Children with behavioral disturbances are more likely to develop chronic wide spread pain as adults, according to a study to be featured in Rheumatology.
Children with behavioral disturbances are more likely to develop chronic wide spread painas adults, according to a study featured in .
The research focused on a prospective cohort study (the 1958 British Birth Cohort), which followed a group of participants enrolled at birth in1958 throughout childhood and adulthood.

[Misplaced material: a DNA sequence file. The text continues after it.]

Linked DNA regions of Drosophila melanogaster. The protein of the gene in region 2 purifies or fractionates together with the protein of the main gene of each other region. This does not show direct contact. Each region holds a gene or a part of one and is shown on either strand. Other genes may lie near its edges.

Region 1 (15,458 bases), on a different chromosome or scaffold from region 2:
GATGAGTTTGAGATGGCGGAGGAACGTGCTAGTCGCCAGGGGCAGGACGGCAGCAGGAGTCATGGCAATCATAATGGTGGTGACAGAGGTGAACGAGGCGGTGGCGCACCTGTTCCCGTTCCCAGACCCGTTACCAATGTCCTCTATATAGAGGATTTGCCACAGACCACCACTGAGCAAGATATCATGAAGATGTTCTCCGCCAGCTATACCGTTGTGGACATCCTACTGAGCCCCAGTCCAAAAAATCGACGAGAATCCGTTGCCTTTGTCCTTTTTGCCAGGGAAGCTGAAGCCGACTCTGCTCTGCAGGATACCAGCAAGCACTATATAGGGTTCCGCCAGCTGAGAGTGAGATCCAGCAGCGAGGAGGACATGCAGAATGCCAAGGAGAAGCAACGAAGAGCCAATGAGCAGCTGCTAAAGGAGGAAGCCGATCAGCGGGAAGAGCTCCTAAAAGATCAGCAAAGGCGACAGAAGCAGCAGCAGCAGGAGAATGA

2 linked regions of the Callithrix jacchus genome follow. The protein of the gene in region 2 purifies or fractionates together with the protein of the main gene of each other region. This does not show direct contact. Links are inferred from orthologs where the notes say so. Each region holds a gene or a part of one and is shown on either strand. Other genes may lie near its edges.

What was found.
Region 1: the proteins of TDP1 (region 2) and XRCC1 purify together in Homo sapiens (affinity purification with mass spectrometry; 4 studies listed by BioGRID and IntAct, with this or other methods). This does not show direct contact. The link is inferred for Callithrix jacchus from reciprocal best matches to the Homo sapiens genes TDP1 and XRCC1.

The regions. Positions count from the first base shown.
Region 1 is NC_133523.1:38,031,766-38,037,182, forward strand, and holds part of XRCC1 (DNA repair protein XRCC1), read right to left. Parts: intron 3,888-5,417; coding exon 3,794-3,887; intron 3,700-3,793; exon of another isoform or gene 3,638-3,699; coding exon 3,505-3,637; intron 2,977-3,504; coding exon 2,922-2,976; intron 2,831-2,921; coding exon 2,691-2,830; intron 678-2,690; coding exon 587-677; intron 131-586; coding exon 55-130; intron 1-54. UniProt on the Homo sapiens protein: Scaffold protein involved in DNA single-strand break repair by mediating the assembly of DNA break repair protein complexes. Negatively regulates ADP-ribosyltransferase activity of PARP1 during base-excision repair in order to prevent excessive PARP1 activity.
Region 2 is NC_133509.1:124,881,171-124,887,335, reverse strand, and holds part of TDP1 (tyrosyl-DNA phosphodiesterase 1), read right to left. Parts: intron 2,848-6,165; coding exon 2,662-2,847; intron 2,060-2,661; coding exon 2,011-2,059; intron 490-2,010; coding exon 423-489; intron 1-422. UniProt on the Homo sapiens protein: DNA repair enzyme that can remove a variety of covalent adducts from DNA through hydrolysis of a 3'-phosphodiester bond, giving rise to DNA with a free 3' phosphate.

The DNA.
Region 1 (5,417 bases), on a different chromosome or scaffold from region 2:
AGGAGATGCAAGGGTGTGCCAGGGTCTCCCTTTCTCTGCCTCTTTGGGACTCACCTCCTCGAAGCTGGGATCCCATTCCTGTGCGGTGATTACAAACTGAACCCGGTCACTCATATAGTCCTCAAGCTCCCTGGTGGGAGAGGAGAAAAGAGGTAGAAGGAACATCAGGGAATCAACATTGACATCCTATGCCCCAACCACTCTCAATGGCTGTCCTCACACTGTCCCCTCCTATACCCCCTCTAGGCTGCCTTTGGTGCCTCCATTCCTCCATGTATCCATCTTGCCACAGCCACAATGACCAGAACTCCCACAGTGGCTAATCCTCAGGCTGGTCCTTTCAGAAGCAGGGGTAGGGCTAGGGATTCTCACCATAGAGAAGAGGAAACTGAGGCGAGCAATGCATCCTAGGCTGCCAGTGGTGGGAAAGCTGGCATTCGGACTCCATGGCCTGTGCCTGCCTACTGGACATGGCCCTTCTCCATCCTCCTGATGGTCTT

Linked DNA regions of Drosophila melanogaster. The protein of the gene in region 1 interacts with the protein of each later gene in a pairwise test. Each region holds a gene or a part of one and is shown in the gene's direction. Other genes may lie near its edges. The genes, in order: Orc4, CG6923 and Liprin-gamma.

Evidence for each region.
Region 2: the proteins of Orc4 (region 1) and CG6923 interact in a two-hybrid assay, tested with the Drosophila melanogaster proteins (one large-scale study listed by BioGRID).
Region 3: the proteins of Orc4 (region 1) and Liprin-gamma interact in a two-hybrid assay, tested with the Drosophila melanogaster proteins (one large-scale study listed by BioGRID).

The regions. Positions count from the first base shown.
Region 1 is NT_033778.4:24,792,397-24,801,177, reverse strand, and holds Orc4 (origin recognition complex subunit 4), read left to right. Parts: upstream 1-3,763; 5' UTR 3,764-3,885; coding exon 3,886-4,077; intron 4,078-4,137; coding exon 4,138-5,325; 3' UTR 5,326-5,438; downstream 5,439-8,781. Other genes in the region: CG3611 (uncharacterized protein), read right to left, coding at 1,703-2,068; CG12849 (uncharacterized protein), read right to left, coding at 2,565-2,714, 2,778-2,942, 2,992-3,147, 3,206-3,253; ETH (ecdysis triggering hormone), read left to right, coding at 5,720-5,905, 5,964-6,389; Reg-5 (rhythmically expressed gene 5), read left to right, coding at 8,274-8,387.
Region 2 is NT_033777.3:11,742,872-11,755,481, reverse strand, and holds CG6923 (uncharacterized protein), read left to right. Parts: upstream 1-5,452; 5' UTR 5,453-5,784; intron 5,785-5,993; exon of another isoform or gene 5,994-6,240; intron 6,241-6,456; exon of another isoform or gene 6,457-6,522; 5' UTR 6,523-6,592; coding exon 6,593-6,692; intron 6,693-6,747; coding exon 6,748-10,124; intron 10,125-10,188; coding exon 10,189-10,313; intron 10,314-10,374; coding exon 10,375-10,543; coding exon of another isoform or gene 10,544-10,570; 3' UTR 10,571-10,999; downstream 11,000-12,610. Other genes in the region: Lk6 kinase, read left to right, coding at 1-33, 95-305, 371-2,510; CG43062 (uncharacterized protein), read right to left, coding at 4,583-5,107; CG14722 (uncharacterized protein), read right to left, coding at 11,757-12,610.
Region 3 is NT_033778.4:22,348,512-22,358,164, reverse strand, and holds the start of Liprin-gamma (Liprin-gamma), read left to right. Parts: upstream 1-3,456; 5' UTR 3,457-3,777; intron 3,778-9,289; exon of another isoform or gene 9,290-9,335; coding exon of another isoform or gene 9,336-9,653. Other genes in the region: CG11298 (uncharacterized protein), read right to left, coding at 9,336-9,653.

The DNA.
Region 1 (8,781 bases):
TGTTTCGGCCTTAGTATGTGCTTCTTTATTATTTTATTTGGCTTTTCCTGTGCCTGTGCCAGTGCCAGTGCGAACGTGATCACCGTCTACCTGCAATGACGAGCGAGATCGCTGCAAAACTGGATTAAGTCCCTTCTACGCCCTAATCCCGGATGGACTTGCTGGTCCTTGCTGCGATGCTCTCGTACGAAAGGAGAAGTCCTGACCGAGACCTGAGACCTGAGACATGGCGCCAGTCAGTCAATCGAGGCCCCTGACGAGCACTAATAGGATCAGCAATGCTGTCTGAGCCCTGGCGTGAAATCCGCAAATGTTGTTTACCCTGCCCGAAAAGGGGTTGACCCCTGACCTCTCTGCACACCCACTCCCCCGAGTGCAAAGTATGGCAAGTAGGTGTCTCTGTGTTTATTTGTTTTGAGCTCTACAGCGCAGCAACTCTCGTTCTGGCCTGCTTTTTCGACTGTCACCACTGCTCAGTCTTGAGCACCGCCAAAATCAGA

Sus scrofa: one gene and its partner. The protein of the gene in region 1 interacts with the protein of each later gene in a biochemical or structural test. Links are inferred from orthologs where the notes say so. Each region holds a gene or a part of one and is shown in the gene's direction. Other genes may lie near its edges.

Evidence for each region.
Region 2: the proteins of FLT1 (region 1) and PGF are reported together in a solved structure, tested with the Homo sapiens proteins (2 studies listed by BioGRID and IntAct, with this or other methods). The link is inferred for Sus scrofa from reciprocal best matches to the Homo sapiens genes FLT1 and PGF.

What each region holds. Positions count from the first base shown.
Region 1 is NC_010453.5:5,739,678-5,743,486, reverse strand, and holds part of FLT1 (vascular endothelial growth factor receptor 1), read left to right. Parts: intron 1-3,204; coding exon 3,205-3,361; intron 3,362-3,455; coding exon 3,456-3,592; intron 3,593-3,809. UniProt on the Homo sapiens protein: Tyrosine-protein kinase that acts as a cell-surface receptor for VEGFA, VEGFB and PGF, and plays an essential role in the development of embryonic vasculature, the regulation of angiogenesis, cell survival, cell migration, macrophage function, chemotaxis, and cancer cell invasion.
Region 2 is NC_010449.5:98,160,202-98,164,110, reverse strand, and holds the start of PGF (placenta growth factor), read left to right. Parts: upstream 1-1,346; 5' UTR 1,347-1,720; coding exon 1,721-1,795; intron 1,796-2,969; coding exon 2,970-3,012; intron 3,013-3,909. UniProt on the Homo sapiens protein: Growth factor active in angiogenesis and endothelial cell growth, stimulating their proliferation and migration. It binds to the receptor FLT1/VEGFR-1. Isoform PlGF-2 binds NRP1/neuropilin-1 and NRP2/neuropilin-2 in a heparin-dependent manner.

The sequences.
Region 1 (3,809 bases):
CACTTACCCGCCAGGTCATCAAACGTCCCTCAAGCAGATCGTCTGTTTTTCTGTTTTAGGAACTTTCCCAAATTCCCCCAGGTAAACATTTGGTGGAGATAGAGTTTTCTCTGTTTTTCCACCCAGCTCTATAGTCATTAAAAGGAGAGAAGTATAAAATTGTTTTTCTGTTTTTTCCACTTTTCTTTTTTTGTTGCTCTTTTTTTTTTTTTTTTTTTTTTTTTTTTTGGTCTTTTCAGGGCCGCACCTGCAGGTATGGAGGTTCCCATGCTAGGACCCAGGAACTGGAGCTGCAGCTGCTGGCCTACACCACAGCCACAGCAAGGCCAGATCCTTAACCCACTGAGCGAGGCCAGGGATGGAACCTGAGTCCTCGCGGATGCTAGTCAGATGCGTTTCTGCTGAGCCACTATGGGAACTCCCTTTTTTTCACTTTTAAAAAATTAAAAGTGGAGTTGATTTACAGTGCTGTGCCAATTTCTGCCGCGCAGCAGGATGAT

Parents and teachers helped collect data for the study regarding the children’s behavior. Data on pain was collected from the participants themselves at age 45 through self-completion questionnaires.
Researchers took into account gender, social class in childhood and adulthood, childhood common symptoms and adult psychological distress.
There was an increased likelihood of reporting CWP at age 45 with every unit increase in teacher-reported behavior score at ages 16, 11and 7. Children with scores indicating severe behavior disturbances at age 11 and 16 also had an increased likelihood of reporting CWP in adulthood.